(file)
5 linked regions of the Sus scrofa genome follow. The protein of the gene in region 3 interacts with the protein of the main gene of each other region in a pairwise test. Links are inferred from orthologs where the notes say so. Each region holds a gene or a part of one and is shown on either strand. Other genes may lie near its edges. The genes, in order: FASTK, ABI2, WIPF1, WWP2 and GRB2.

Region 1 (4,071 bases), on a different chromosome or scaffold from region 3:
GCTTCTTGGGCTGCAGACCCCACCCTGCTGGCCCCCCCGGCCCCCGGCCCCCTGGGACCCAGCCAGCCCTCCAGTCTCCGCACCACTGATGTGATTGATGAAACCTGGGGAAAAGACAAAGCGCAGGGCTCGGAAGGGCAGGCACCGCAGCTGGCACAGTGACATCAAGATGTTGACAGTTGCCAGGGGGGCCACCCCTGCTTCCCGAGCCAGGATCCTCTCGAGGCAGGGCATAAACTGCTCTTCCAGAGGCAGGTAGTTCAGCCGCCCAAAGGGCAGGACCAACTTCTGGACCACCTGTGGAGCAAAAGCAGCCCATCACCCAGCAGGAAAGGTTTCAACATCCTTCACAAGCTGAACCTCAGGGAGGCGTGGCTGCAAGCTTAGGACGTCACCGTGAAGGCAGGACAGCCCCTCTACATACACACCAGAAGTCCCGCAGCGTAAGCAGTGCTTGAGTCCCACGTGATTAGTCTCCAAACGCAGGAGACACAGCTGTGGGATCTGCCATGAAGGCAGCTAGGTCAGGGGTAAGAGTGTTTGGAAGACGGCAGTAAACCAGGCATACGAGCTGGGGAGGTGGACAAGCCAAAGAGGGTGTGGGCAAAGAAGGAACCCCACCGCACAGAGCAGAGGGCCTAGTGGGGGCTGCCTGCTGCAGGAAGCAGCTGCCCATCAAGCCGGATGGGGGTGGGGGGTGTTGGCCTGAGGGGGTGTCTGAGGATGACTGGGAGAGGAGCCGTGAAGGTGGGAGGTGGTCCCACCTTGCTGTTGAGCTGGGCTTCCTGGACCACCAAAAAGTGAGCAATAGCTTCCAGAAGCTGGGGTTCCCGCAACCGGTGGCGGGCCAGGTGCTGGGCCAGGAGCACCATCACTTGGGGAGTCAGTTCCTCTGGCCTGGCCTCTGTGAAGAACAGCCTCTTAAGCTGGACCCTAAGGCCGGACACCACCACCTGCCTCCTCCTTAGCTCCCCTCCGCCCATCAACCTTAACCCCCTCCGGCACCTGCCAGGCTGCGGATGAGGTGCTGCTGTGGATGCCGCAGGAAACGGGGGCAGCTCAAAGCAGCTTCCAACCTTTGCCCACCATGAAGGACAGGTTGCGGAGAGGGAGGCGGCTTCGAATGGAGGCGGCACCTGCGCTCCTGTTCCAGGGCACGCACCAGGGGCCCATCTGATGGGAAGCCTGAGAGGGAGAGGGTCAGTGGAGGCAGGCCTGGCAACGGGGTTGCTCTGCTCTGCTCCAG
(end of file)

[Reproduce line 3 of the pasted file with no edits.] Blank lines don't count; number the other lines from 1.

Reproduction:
GCTTCTTGGGCTGCAGACCCCACCCTGCTGGCCCCCCCGGCCCCCGGCCCCCTGGGACCCAGCCAGCCCTCCAGTCTCCGCACCACTGATGTGATTGATGAAACCTGGGGAAAAGACAAAGCGCAGGGCTCGGAAGGGCAGGCACCGCAGCTGGCACAGTGACATCAAGATGTTGACAGTTGCCAGGGGGGCCACCCCTGCTTCCCGAGCCAGGATCCTCTCGAGGCAGGGCATAAACTGCTCTTCCAGAGGCAGGTAGTTCAGCCGCCCAAAGGGCAGGACCAACTTCTGGACCACCTGTGGAGCAAAAGCAGCCCATCACCCAGCAGGAAAGGTTTCAACATCCTTCACAAGCTGAACCTCAGGGAGGCGTGGCTGCAAGCTTAGGACGTCACCGTGAAGGCAGGACAGCCCCTCTACATACACACCAGAAGTCCCGCAGCGTAAGCAGTGCTTGAGTCCCACGTGATTAGTCTCCAAACGCAGGAGACACAGCTGTGGGATCTGCCATGAAGGCAGCTAGGTCAGGGGTAAGAGTGTTTGGAAGACGGCAGTAAACCAGGCATACGAGCTGGGGAGGTGGACAAGCCAAAGAGGGTGTGGGCAAAGAAGGAACCCCACCGCACAGAGCAGAGGGCCTAGTGGGGGCTGCCTGCTGCAGGAAGCAGCTGCCCATCAAGCCGGATGGGGGTGGGGGGTGTTGGCCTGAGGGGGTGTCTGAGGATGACTGGGAGAGGAGCCGTGAAGGTGGGAGGTGGTCCCACCTTGCTGTTGAGCTGGGCTTCCTGGACCACCAAAAAGTGAGCAATAGCTTCCAGAAGCTGGGGTTCCCGCAACCGGTGGCGGGCCAGGTGCTGGGCCAGGAGCACCATCACTTGGGGAGTCAGTTCCTCTGGCCTGGCCTCTGTGAAGAACAGCCTCTTAAGCTGGACCCTAAGGCCGGACACCACCACCTGCCTCCTCCTTAGCTCCCCTCCGCCCATCAACCTTAACCCCCTCCGGCACCTGCCAGGCTGCGGATGAGGTGCTGCTGTGGATGCCGCAGGAAACGGGGGCAGCTCAAAGCAGCTTCCAACCTTTGCCCACCATGAAGGACAGGTTGCGGAGAGGGAGGCGGCTTCGAATGGAGGCGGCACCTGCGCTCCTGTTCCAGGGCACGCACCAGGGGCCCATCTGATGGGAAGCCTGAGAGGGAGAGGGTCAGTGGAGGCAGGCCTGGCAACGGGGTTGCTCTGCTCTGCTCCAG